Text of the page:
Lana Siller is a guest blogger for Viamedic website where you can find tips on staying healthy and saving money.
Traveling to exotic far off lands is a dream for many people. Some save their whole lives to be able to enjoy the vacation of their dreams. No matter how exciting it may be, traveling can disrupt more than just our sleep; it can dramatically alter our daily routines, especially if we are traveling across different time zones. If you’re planning a big vacation this year and are on prescription medication, here are some steps that you can take to make sure that your plans don’t interfere with your medication schedule:
Whether you are traveling across the country or across the ocean, the time can vary by four hours or more, depending on where you’re headed. What happens if you live in Michigan but will be spending two weeks in Europe where they are five hours ahead? You need to discuss your plans with your doctor to be sure that you continue to take your medication properly.
Your doctor may have you begin adjusting your schedule gradually in the weeks leading up to your trip. Don’t skip a dose before you leave, thinking that you will adjust your schedule on your own, and never take a pill at the right time at home and then again when it’s the correct time in your host country. Skipping doses or taking extra doses could have serious affects on your health and safety.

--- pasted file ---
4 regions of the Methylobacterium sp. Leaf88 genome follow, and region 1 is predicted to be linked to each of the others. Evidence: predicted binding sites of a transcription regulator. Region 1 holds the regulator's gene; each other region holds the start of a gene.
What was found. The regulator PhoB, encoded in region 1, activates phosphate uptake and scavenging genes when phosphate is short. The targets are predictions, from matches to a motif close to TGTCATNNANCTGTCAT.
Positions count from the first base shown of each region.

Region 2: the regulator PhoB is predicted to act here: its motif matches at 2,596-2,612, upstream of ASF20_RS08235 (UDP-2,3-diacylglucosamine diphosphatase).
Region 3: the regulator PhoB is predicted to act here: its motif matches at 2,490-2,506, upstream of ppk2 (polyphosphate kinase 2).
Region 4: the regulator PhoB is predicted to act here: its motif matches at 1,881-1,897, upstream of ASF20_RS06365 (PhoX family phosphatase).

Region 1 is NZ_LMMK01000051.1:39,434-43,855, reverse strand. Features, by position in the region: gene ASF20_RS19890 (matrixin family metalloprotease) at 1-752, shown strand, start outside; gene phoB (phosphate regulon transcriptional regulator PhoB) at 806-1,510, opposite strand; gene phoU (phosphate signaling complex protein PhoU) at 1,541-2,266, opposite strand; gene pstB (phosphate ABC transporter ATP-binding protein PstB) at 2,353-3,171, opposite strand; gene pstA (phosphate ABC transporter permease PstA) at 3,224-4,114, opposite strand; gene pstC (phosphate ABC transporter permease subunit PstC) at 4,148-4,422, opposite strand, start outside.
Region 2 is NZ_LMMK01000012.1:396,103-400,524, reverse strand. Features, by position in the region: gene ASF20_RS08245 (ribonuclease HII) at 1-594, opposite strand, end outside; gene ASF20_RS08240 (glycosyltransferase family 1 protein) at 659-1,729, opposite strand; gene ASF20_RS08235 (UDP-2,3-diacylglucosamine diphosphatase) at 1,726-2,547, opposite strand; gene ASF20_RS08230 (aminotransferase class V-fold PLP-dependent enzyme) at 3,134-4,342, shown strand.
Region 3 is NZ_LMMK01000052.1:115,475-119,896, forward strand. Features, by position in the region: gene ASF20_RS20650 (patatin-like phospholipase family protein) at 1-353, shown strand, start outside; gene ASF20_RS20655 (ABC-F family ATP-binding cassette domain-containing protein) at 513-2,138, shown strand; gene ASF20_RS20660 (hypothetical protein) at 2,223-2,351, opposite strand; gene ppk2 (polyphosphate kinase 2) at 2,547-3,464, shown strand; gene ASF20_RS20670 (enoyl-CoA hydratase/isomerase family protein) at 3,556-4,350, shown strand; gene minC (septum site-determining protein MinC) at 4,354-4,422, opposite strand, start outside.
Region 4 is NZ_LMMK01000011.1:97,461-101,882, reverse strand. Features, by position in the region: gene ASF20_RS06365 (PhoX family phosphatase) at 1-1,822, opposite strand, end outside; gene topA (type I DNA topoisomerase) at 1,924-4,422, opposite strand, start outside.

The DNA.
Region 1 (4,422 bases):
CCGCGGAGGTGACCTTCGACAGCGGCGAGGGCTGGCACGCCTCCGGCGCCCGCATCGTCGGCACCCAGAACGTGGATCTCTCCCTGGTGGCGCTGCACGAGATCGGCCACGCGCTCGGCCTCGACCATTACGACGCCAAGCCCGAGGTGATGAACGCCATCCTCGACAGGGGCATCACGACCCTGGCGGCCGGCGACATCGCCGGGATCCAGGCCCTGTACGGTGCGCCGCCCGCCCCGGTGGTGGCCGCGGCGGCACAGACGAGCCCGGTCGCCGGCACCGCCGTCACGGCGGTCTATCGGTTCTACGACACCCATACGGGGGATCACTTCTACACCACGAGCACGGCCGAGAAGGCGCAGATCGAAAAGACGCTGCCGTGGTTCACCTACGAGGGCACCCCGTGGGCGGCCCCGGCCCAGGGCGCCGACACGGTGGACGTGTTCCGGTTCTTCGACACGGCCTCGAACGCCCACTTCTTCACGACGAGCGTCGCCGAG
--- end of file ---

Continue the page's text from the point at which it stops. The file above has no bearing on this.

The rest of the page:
Part of the fun of taking a vacation is changing your daily routine and experiencing new things. Your new schedule can easily cause you to forget to take your prescription medication. If you have a mobile device, download an app that will remind you when it’s time to take your next dose. Alternatively, you can invest in a cheap wristwatch and set the alarm to coincide with your medication schedule. Setting reminders for yourself will ensure that you can get out and enjoy your holiday without the worry of missed doses.
If your return trip is delayed for any reason, you want to make sure that you have enough medication to last until you get home. Ask your doctor to prescribe enough medication for the duration of your vacation plus one extra week. This will ensure that you have enough pills or injections in the event of some type of emergency or delay.
Note about Traveling with Prescriptions
Many people utilize pill organizers at home or other types of storage methods for their prescription medication. When you travel, be sure to keep your medications in their original vials and leave these organizers behind. It is illegal in many countries to store or transport your prescriptions in anything other than the bottle from the pharmacy. You don’t want to be stopped at the border or in customs simply because you’re carrying your pills in a sandwich bag. If you are prescribed controlled substances, have your doctor write a letter on his or her stationery explaining what the drug is and why you need it.
If you take prescribed medication on a regular basis, traveling doesn’t have to be a hassle. Talk to your doctor about your plans, have your medication schedule adjusted accordingly and set reminders for yourself. If you do these things, you’ll find that traveling doesn’t have to interfere with your medication schedule.